The following is adapted from a speech delivered at Hillsdale College on March 3, 2015, during a conference on the films of Frank Capra sponsored by the College’s Center for Constructive Alternatives.
Filmmaker Frank Capra was not an American by birth or blood. Consequently he did not understand America, as many Americans do today, in terms of personal categories of identity such as race, ethnicity, gender, or sexuality. He understood America in terms of its political principles—the moral principles of America that can be shared by all who understand them and are willing to live up to them. This was Abraham Lincoln’s understanding as well. In a speech in Chicago in 1858, Lincoln noted that many citizens of that time did not share the blood of the “old men” of America’s Founding generation. But, he continued,
. . . when they look through the old Declaration of Independence they find that those old men say that “We hold these truths to be self-evident, that all men are created equal,” and then they feel that that moral sentiment taught in that day evidences their relation to those men, that it is the father of all moral principles in them, and that they have a right to claim it as though they were blood of the blood, and flesh of the flesh of the men who wrote that Declaration, and so they are. That is the electric cord in that Declaration that links the hearts of patriotic and liberty-loving men together, that will link those patriotic hearts as long as the love of freedom exists in the minds of men throughout the world.
Frank Capra was born in Sicily in 1897 and came to America in 1903. Yet by the 1930s, his movies—movies like Mr. Deeds Goes to Town, Mr. Smith Goes to Washington, and Meet John Doe—were said to embody the best in America. Capra’s films were nominated for 35 Academy Awards and won eight, including two for best picture and three for best director. But Capra’s star faded after the Second World War, and by the end of the revolutionary decade of the 1960s, the actor and director John Cassavettes could say: “Maybe there never was an America in the thirties. Maybe it was all Frank Capra.” By that time, Capra’s films were widely viewed as feel-good fantasies about a country that never was. But is that view correct?
Capra, like Lincoln, believed that our inherited political edifice of liberty and equal rights is a fundamental good. He believed that if our treasure is in the ideas of our fathers, it is the duty of each generation to make those ideas live through the proper kind of education—including through literature and art, including his own art of filmmaking. Accordingly, he believed it is important to celebrate the deeds of those ordinary individuals who continue to exercise the virtues necessary to maintain those ideas.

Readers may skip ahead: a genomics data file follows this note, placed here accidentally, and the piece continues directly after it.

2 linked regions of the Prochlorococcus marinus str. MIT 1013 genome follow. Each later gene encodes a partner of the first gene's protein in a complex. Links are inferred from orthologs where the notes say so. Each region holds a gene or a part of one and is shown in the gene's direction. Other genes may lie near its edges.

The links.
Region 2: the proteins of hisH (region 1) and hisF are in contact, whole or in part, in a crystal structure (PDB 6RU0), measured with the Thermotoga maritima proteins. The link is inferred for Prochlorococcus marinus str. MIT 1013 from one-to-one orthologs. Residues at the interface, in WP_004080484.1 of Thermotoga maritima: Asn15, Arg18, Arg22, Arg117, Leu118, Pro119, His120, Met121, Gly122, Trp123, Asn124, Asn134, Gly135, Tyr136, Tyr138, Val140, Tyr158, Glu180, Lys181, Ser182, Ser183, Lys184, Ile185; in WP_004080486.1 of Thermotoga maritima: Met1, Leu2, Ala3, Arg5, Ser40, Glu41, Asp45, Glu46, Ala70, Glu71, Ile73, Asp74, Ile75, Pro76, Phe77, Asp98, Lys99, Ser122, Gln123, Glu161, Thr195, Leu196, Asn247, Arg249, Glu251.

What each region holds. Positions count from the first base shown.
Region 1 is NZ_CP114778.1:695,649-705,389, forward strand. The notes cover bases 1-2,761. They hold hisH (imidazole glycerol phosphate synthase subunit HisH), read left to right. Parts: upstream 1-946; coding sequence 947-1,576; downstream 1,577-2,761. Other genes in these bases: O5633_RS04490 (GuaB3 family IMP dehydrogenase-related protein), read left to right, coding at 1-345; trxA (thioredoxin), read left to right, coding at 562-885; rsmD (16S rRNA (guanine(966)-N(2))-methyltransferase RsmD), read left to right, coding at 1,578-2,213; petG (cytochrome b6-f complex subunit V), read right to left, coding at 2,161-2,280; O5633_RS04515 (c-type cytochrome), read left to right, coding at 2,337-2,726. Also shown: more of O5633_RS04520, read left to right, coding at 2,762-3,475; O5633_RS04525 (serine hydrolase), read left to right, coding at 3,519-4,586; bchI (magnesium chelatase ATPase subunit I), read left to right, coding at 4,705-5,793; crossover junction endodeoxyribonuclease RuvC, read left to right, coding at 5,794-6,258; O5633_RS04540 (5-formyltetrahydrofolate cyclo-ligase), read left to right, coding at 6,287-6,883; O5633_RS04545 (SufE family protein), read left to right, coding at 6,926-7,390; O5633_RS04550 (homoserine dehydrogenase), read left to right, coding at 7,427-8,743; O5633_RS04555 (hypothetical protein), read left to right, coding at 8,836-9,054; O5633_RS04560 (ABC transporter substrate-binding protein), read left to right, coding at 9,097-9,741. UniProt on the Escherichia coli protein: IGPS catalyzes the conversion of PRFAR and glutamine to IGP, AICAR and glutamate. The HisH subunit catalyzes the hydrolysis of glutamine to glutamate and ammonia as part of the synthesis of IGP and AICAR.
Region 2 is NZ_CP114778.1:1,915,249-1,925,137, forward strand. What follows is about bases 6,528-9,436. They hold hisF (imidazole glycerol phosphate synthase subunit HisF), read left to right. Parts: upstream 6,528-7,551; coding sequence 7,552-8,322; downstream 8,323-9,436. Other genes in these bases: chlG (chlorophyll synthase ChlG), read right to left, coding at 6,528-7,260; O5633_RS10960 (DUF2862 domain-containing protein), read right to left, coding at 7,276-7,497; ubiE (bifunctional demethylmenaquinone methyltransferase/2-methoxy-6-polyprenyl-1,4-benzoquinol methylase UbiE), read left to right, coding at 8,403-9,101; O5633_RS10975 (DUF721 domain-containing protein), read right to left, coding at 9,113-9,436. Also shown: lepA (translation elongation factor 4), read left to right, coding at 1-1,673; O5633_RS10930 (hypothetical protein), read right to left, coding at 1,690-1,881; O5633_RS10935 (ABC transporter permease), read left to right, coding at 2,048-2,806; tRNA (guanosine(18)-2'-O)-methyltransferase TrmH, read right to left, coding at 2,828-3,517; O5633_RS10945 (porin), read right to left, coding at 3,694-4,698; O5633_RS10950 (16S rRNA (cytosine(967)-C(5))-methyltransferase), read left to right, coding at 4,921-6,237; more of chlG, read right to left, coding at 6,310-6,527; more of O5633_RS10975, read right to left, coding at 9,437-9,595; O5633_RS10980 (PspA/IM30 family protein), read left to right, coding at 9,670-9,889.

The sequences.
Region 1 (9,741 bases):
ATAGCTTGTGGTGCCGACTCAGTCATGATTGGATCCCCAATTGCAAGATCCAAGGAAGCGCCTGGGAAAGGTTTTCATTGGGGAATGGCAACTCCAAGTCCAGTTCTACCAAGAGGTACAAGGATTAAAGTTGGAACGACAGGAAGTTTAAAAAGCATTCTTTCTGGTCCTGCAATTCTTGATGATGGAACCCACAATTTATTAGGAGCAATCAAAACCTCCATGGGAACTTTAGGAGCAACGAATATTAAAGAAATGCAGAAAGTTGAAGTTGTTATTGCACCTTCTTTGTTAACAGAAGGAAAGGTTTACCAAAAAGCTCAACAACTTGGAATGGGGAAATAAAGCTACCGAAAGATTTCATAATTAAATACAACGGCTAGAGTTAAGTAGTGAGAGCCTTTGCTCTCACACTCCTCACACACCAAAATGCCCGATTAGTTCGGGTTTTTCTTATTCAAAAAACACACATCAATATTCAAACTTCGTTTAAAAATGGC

In celebrating these deeds in his movies, Capra rejected social or economic theories based on progressivism or historicism—theories in which the idea of natural right is replaced with struggles for power based on categories such as race and class. Such theories had taken root not only in Soviet Russia and Nazi Germany, but elsewhere in the West—especially in the universities. As political theorist Hannah Arendt observed during World War II:
Among ideologies few have won enough prominence to survive the hard competitive struggle of persuasion, and only two have come out on top and essentially defeated all others: the ideology which interprets history as an economic struggle of classes, and the other that interprets history as a natural fight of races. The appeal of both to large masses was so strong that they were able to obtain state support and establish themselves as official national doctrines. But far beyond the boundaries in which race-thinking and class-thinking have developed into obligatory patterns of thought, free public opinion has adopted them to such an extent that not only intellectuals but great masses of people will no longer accept any presentation of past or present facts that is not in agreement with these views.
It is not surprising, then, that Capra’s films came to be viewed by critics, especially after the 1960s, through the lens of those economic or social theories.